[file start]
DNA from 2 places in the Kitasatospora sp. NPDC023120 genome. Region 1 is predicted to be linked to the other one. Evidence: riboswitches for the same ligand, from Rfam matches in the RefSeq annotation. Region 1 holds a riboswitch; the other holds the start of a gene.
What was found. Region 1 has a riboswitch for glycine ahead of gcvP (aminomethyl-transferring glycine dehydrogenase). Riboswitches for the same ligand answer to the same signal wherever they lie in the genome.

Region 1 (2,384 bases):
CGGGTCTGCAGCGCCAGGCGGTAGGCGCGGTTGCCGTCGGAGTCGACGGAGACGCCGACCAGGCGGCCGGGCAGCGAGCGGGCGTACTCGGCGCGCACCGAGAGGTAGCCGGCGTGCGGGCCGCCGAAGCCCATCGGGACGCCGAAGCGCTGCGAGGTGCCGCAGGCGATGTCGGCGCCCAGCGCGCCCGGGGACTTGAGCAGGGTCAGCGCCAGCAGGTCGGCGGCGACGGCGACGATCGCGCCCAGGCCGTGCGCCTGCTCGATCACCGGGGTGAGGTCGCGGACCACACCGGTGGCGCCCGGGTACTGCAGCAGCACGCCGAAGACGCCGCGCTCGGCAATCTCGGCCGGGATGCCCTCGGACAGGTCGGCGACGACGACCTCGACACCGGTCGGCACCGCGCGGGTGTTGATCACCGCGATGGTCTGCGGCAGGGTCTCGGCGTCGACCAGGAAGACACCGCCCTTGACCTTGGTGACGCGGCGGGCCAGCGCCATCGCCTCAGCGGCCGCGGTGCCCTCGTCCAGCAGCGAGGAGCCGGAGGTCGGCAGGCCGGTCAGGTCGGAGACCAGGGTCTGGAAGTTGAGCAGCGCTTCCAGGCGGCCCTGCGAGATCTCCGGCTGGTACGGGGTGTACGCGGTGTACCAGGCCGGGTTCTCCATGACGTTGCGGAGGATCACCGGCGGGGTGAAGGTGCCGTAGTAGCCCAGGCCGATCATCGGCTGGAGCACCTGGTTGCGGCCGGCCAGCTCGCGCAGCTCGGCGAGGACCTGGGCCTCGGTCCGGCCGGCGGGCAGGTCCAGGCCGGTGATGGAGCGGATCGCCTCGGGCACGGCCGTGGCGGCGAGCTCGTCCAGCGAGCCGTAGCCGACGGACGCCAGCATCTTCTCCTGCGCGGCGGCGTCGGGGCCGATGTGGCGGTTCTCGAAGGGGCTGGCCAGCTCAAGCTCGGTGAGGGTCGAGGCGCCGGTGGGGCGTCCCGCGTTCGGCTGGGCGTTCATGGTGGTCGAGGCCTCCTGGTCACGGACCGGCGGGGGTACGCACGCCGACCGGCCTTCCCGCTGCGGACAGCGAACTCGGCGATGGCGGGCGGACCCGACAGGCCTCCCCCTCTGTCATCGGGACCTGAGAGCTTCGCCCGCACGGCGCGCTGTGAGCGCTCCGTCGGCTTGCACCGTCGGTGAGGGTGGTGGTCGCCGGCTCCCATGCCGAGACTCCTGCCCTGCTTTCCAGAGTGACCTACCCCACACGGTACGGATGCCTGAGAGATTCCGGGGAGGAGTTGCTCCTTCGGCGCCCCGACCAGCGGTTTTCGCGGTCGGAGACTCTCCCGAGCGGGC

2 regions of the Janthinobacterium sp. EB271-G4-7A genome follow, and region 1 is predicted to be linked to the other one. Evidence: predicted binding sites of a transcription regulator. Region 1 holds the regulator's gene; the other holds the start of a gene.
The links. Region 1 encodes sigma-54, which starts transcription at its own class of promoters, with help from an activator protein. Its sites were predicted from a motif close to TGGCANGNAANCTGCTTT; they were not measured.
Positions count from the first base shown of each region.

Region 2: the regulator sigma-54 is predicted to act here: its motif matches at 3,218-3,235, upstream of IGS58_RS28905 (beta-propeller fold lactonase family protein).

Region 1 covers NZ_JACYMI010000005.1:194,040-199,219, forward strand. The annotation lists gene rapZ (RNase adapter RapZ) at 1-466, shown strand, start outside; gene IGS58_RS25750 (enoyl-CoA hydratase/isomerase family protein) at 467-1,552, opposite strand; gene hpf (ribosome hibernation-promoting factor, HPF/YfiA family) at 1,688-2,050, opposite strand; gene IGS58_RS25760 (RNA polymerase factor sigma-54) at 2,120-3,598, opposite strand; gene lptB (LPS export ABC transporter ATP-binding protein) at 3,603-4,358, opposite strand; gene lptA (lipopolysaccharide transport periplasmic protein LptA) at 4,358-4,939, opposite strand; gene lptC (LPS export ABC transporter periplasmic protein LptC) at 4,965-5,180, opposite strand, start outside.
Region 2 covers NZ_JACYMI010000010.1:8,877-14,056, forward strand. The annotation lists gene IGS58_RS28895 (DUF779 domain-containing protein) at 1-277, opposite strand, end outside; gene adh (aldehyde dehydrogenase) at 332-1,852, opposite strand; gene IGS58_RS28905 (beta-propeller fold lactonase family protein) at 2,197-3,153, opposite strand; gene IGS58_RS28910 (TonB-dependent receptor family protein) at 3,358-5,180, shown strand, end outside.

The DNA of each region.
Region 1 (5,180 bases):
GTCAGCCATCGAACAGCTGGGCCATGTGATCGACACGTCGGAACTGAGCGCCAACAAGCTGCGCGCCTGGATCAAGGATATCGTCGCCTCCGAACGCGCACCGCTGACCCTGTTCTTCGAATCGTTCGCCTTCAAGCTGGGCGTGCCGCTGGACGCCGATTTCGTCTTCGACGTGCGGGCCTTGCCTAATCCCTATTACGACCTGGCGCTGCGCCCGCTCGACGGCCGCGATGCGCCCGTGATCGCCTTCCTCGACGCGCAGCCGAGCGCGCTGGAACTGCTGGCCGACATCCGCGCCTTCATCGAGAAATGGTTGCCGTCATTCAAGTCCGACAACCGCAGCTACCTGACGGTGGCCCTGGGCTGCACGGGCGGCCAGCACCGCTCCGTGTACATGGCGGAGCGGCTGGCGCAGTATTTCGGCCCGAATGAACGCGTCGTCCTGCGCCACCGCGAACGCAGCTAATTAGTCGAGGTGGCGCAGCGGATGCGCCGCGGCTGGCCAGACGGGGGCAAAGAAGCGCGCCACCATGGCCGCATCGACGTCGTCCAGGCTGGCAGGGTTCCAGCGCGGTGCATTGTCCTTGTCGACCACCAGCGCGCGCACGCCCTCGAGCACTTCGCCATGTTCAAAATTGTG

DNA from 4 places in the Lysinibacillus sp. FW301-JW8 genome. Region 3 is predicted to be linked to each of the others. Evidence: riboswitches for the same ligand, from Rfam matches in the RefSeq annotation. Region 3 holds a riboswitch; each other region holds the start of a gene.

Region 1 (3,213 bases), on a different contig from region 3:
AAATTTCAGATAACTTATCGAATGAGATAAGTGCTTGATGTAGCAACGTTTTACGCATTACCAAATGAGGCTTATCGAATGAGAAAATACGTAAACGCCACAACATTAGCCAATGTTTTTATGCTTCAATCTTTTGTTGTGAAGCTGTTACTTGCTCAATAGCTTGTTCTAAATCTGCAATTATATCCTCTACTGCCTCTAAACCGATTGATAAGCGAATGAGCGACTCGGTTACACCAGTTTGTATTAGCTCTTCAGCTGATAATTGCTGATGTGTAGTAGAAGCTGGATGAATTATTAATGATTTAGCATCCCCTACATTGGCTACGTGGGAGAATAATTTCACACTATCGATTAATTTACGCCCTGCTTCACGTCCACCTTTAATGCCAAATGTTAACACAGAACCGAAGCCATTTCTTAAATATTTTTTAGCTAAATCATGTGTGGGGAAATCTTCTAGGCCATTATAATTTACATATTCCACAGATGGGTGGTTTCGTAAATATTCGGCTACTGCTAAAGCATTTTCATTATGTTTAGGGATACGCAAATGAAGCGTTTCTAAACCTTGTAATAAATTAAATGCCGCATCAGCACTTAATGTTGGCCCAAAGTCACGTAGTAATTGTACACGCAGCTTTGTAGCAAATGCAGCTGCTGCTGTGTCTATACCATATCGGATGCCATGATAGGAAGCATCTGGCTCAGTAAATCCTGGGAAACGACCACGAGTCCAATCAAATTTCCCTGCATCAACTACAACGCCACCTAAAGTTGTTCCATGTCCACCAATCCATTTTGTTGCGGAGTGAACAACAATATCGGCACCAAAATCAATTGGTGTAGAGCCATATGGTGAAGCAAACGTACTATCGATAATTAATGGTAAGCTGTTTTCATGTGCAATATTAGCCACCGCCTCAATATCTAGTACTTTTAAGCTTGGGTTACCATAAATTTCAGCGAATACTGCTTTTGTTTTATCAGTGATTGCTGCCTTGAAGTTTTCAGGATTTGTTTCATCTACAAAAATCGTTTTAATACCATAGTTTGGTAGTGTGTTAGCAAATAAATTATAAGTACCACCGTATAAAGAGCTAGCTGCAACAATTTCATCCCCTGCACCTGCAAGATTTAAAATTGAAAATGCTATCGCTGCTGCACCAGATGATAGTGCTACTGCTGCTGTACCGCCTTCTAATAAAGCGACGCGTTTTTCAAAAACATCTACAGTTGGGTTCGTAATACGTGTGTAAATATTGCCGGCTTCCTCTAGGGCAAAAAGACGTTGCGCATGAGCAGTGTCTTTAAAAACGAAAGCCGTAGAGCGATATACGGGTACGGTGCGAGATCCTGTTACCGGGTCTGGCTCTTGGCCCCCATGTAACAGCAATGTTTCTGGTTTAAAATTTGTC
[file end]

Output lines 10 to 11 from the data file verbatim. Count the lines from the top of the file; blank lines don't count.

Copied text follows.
Region 2 covers NZ_JACYMI010000010.1:8,877-14,056, forward strand. The annotation lists gene IGS58_RS28895 (DUF779 domain-containing protein) at 1-277, opposite strand, end outside; gene adh (aldehyde dehydrogenase) at 332-1,852, opposite strand; gene IGS58_RS28905 (beta-propeller fold lactonase family protein) at 2,197-3,153, opposite strand; gene IGS58_RS28910 (TonB-dependent receptor family protein) at 3,358-5,180, shown strand, end outside.

The DNA of each region.